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PAL-C Meets with Pentagon Officials
Members Discuss Unilateral U.S. Military Action in Pakistan

WASHINGTON, D.C., September 24, 2008 — The Pakistani American Leadership Center (PAL-C) met with Pentagon officials to discuss U.S. military action in Pakistan. Representing PAL-C, from left to right was PAL-C Executive Director Taha Gaya, National Director Dr. Maqsood Chaudhry, Founding Director Mossadaq Chughtai, Founding Director Pervaiz Lodhie and Founding Director Dr. Rafiq Rahman.

Representing the Office of the Secretary of Defense was, from left to right: Principal Deputy Assistant Secretary for Asian and Pacific Security Affairs Mitchell Shivers, Country Director for Pakistan, David Smith, and Country Director for Pakistan, Dan Folliard.

Deputy Assistant Secretary Mitchell Shivers opened the meeting by expressing condolences over the Marriott bombing in Islamabad and by noting that just as 9/11 took the lives of Pentagon personnel in the very building in which we were meeting, the Marriott bombing likewise reminded us that the fight against terrorism is one that both the U.S. and Pakistan share.

The PAL-C Directors acknowledged the shared struggle against terrorism and emphasized that as Americans — and particularly as Pakistani-Americans — we feel that shared responsibility keenly. The Directors also mentioned that the Pakistani-American community and PAL-C in particular, could serve as a resource to the Pentagon in understanding the challenges posed by the affected areas in Pakistan.

The Directors then presented Deputy Assistant Secretary Shivers with a Letter of Concern raising serious questions about the way in which the War on Terror was being conducted in Pakistan with particular attention given to the increasingly counterproductive escalation of unilateral U.S. military action within Pakistan.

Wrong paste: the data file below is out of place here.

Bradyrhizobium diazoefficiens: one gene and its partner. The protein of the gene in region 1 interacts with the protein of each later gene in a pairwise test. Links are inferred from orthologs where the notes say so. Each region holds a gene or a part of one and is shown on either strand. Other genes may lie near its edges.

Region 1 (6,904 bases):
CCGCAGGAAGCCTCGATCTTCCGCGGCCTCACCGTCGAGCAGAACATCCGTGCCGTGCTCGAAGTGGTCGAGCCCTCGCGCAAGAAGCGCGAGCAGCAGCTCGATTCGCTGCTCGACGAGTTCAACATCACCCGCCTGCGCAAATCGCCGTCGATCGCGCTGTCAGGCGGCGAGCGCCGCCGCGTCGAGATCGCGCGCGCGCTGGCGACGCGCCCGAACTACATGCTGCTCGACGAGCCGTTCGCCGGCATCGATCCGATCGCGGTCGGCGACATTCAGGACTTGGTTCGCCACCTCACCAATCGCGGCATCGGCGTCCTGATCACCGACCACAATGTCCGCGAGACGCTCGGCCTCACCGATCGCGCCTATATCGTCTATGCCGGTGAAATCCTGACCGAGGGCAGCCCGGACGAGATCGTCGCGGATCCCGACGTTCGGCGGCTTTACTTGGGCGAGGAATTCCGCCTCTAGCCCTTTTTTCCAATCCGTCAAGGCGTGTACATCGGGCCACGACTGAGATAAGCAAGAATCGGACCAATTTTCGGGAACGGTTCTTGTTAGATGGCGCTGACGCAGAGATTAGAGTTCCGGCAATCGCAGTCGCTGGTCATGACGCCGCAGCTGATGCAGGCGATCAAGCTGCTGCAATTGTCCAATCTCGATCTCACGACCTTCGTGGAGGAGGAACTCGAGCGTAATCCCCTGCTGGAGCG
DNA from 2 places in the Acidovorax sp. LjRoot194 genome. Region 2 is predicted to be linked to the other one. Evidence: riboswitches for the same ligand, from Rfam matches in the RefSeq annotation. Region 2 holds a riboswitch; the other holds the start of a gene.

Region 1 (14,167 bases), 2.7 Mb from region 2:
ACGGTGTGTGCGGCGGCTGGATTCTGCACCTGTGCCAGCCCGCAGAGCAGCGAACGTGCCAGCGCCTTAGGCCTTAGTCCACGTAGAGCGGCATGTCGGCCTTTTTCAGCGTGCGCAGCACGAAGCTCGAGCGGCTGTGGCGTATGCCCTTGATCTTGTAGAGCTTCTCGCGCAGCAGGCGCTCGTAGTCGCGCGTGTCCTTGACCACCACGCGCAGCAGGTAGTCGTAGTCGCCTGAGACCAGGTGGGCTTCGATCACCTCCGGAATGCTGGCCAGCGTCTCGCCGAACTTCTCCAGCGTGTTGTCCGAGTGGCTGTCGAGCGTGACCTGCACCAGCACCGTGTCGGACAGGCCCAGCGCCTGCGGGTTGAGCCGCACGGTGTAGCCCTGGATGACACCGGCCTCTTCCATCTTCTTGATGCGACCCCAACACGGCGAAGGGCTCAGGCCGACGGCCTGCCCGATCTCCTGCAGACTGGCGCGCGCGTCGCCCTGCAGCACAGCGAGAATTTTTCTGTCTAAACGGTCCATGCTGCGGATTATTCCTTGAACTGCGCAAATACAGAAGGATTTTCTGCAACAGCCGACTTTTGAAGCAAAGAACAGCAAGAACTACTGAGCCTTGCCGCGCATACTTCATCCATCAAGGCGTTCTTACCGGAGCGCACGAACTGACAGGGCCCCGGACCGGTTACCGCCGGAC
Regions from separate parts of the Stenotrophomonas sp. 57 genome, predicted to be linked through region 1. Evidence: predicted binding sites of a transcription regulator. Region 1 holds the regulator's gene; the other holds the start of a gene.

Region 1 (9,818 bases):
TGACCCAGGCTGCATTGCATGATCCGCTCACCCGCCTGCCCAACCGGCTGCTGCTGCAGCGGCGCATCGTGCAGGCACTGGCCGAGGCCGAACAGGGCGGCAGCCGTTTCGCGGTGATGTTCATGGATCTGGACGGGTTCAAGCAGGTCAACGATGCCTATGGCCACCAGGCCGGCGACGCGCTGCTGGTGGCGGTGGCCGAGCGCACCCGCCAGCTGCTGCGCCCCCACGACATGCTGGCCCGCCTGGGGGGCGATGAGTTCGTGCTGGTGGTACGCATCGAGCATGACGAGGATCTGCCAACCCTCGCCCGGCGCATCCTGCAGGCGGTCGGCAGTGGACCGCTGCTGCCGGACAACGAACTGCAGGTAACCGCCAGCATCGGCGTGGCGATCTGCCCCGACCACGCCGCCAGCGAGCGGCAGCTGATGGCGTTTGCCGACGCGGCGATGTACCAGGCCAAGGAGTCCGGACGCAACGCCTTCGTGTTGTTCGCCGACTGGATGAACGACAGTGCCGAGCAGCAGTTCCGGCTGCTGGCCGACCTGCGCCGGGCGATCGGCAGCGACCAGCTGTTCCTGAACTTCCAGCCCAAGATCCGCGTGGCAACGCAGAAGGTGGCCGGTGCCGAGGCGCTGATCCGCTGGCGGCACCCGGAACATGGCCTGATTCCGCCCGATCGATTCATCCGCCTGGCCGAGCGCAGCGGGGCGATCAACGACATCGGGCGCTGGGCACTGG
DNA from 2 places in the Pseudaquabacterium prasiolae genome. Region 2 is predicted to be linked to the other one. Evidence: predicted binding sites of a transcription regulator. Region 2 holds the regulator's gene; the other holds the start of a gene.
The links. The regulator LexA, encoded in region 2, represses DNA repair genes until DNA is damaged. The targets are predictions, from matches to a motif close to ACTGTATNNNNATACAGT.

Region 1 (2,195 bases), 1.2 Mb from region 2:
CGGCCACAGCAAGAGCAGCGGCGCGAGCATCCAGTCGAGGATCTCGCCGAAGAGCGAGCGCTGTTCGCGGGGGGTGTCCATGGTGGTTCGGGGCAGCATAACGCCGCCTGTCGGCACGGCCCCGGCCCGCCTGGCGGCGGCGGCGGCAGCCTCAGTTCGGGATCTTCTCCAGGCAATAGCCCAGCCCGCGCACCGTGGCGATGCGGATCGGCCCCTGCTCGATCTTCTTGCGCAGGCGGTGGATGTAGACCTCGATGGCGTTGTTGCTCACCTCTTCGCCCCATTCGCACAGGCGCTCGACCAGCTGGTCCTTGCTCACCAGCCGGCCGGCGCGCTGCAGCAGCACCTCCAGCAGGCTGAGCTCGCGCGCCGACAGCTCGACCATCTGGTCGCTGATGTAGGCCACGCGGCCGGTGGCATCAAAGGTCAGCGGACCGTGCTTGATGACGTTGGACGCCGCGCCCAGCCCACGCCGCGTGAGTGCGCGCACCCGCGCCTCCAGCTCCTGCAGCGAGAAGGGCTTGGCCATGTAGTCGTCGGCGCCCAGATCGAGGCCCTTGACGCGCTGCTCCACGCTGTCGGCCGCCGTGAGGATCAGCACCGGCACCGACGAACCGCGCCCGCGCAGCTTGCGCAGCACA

The Directors highlighted that many of the U.S. strikes and incursions, while failing to successfully eliminate targeted high-value militants, resulted in unacceptably high levels of civilian casualties and risked creating a popular insurgency among the wider tribal population. They reiterated the need for a greater emphasis on soft power including economic aid and development, diplomacy, and a reduced emphasis on hard power or direct military force. The Directors also noted that the U.S. should take great care to avoid a counterproductive escalation in tension with the Pakistani armed forces themselves, noting that crucial supply lines to NATO troops in Afghanistan pass through Pakistan at Pakistan's discretion.

Finally, the Directors noted that although cross-border attacks from militants in Pakistan targeted NATO troops in Afghanistan, NATO has refused to join the U.S. in any kind of military strike or incursion across the border into Pakistan. In fact, the French Foreign Ministry went as far as to say, "Not only are [the strikes] creating human tragedies but also situations that have counterproductive effects on the political dynamics that we would like to see, and that means a partnership between Afghanistan, Pakistan and the international community."

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